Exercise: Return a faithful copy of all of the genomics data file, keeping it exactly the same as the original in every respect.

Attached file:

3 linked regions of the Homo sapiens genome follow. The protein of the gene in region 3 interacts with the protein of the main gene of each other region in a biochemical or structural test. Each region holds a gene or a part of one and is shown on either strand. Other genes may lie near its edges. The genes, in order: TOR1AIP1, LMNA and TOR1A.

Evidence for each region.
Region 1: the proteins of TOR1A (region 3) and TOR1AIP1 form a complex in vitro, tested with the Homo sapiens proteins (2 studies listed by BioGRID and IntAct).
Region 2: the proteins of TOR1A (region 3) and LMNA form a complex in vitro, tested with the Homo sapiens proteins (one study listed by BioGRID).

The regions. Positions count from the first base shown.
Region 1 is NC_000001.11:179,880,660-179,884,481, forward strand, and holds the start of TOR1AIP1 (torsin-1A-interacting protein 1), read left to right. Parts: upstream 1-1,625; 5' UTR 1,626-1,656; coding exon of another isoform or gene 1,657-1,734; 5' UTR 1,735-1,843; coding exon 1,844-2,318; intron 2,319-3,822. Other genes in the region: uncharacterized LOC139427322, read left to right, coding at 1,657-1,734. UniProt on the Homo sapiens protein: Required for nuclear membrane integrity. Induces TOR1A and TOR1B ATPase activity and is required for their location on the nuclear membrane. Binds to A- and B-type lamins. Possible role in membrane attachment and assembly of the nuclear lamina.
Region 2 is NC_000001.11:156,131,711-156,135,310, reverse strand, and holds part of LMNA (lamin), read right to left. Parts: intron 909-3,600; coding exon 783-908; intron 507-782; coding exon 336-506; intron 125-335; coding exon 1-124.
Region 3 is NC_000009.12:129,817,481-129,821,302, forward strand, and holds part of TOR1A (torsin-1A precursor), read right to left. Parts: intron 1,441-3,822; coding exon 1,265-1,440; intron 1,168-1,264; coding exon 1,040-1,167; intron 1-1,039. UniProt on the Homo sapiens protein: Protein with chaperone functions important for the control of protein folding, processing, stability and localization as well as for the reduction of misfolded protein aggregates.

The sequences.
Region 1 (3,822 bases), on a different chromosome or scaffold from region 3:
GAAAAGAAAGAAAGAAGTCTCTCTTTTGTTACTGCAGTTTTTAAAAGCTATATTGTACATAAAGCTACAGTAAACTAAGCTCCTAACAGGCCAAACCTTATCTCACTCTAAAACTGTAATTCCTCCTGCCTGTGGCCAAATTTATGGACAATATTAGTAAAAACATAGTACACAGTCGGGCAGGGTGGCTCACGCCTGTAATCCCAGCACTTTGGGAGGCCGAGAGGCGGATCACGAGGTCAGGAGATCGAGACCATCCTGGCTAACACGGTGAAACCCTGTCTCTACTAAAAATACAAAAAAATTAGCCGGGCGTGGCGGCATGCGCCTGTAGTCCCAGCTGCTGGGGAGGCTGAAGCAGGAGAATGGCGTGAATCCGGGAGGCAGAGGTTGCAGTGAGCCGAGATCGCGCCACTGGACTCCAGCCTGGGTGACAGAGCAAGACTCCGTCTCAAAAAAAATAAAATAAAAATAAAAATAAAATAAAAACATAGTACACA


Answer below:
3 linked regions of the Homo sapiens genome follow. The protein of the gene in region 3 interacts with the protein of the main gene of each other region in a biochemical or structural test. Each region holds a gene or a part of one and is shown on either strand. Other genes may lie near its edges. The genes, in order: TOR1AIP1, LMNA and TOR1A.

Evidence for each region.
Region 1: the proteins of TOR1A (region 3) and TOR1AIP1 form a complex in vitro, tested with the Homo sapiens proteins (2 studies listed by BioGRID and IntAct).
Region 2: the proteins of TOR1A (region 3) and LMNA form a complex in vitro, tested with the Homo sapiens proteins (one study listed by BioGRID).

The regions. Positions count from the first base shown.
Region 1 is NC_000001.11:179,880,660-179,884,481, forward strand, and holds the start of TOR1AIP1 (torsin-1A-interacting protein 1), read left to right. Parts: upstream 1-1,625; 5' UTR 1,626-1,656; coding exon of another isoform or gene 1,657-1,734; 5' UTR 1,735-1,843; coding exon 1,844-2,318; intron 2,319-3,822. Other genes in the region: uncharacterized LOC139427322, read left to right, coding at 1,657-1,734. UniProt on the Homo sapiens protein: Required for nuclear membrane integrity. Induces TOR1A and TOR1B ATPase activity and is required for their location on the nuclear membrane. Binds to A- and B-type lamins. Possible role in membrane attachment and assembly of the nuclear lamina.
Region 2 is NC_000001.11:156,131,711-156,135,310, reverse strand, and holds part of LMNA (lamin), read right to left. Parts: intron 909-3,600; coding exon 783-908; intron 507-782; coding exon 336-506; intron 125-335; coding exon 1-124.
Region 3 is NC_000009.12:129,817,481-129,821,302, forward strand, and holds part of TOR1A (torsin-1A precursor), read right to left. Parts: intron 1,441-3,822; coding exon 1,265-1,440; intron 1,168-1,264; coding exon 1,040-1,167; intron 1-1,039. UniProt on the Homo sapiens protein: Protein with chaperone functions important for the control of protein folding, processing, stability and localization as well as for the reduction of misfolded protein aggregates.

The sequences.
Region 1 (3,822 bases), on a different chromosome or scaffold from region 3:
GAAAAGAAAGAAAGAAGTCTCTCTTTTGTTACTGCAGTTTTTAAAAGCTATATTGTACATAAAGCTACAGTAAACTAAGCTCCTAACAGGCCAAACCTTATCTCACTCTAAAACTGTAATTCCTCCTGCCTGTGGCCAAATTTATGGACAATATTAGTAAAAACATAGTACACAGTCGGGCAGGGTGGCTCACGCCTGTAATCCCAGCACTTTGGGAGGCCGAGAGGCGGATCACGAGGTCAGGAGATCGAGACCATCCTGGCTAACACGGTGAAACCCTGTCTCTACTAAAAATACAAAAAAATTAGCCGGGCGTGGCGGCATGCGCCTGTAGTCCCAGCTGCTGGGGAGGCTGAAGCAGGAGAATGGCGTGAATCCGGGAGGCAGAGGTTGCAGTGAGCCGAGATCGCGCCACTGGACTCCAGCCTGGGTGACAGAGCAAGACTCCGTCTCAAAAAAAATAAAATAAAAATAAAAATAAAATAAAAACATAGTACACA